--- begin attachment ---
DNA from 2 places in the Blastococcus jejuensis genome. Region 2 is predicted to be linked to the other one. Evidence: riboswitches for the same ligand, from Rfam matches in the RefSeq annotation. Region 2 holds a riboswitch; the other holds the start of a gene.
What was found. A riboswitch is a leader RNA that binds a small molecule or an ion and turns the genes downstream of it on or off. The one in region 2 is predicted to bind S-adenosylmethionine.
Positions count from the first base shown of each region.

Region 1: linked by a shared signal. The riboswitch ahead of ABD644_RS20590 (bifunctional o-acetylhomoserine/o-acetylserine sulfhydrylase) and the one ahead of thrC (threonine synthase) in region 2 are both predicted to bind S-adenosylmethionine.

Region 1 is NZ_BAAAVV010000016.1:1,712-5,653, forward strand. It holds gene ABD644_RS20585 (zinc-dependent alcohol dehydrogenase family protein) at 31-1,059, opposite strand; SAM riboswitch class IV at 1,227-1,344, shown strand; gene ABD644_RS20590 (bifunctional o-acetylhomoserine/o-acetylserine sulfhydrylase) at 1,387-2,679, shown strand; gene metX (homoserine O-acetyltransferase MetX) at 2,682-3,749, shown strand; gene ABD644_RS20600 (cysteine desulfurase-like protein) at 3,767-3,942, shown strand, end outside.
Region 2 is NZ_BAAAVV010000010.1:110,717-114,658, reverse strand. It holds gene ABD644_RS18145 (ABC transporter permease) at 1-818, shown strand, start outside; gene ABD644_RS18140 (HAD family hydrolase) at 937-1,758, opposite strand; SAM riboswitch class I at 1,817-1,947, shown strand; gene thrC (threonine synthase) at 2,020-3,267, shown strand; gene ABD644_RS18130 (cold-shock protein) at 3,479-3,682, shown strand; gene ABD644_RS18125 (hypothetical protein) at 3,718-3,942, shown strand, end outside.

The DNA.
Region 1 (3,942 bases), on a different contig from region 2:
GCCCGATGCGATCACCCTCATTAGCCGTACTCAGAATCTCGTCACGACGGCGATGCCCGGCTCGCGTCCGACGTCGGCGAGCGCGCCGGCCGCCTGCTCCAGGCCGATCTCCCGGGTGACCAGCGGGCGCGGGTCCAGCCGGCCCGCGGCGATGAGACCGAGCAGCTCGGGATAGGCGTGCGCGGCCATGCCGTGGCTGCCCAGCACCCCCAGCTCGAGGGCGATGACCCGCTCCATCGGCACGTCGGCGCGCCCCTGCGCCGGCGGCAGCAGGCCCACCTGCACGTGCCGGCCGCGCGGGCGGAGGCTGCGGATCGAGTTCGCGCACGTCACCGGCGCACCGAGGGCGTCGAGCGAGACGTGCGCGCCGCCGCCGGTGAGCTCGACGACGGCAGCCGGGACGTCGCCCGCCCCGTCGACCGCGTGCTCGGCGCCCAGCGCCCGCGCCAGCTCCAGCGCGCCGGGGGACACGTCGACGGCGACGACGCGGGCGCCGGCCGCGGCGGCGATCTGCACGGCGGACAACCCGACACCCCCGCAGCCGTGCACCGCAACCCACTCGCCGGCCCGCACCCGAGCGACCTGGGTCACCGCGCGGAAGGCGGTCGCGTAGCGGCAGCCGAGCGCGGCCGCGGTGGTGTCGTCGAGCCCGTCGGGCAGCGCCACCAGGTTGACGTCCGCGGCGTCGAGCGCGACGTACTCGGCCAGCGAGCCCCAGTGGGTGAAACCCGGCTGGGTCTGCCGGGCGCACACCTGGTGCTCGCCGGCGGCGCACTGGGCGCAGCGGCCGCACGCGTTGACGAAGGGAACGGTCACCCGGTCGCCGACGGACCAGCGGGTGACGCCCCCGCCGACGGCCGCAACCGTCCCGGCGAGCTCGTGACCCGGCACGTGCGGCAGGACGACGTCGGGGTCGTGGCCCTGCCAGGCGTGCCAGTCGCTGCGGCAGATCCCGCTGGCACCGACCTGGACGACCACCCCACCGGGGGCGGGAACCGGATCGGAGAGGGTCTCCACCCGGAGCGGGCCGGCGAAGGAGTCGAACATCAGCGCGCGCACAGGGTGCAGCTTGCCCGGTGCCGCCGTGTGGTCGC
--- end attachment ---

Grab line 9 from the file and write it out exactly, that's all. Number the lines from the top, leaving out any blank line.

GCCCGATGCGATCACCCTCATTAGCCGTACTCAGAATCTCGTCACGACGGCGATGCCCGGCTCGCGTCCGACGTCGGCGAGCGCGCCGGCCGCCTGCTCCAGGCCGATCTCCCGGGTGACCAGCGGGCGCGGGTCCAGCCGGCCCGCGGCGATGAGACCGAGCAGCTCGGGATAGGCGTGCGCGGCCATGCCGTGGCTGCCCAGCACCCCCAGCTCGAGGGCGATGACCCGCTCCATCGGCACGTCGGCGCGCCCCTGCGCCGGCGGCAGCAGGCCCACCTGCACGTGCCGGCCGCGCGGGCGGAGGCTGCGGATCGAGTTCGCGCACGTCACCGGCGCACCGAGGGCGTCGAGCGAGACGTGCGCGCCGCCGCCGGTGAGCTCGACGACGGCAGCCGGGACGTCGCCCGCCCCGTCGACCGCGTGCTCGGCGCCCAGCGCCCGCGCCAGCTCCAGCGCGCCGGGGGACACGTCGACGGCGACGACGCGGGCGCCGGCCGCGGCGGCGATCTGCACGGCGGACAACCCGACACCCCCGCAGCCGTGCACCGCAACCCACTCGCCGGCCCGCACCCGAGCGACCTGGGTCACCGCGCGGAAGGCGGTCGCGTAGCGGCAGCCGAGCGCGGCCGCGGTGGTGTCGTCGAGCCCGTCGGGCAGCGCCACCAGGTTGACGTCCGCGGCGTCGAGCGCGACGTACTCGGCCAGCGAGCCCCAGTGGGTGAAACCCGGCTGGGTCTGCCGGGCGCACACCTGGTGCTCGCCGGCGGCGCACTGGGCGCAGCGGCCGCACGCGTTGACGAAGGGAACGGTCACCCGGTCGCCGACGGACCAGCGGGTGACGCCCCCGCCGACGGCCGCAACCGTCCCGGCGAGCTCGTGACCCGGCACGTGCGGCAGGACGACGTCGGGGTCGTGGCCCTGCCAGGCGTGCCAGTCGCTGCGGCAGATCCCGCTGGCACCGACCTGGACGACCACCCCACCGGGGGCGGGAACCGGATCGGAGAGGGTCTCCACCCGGAGCGGGCCGGCGAAGGAGTCGAACATCAGCGCGCGCACAGGGTGCAGCTTGCCCGGTGCCGCCGTGTGGTCGC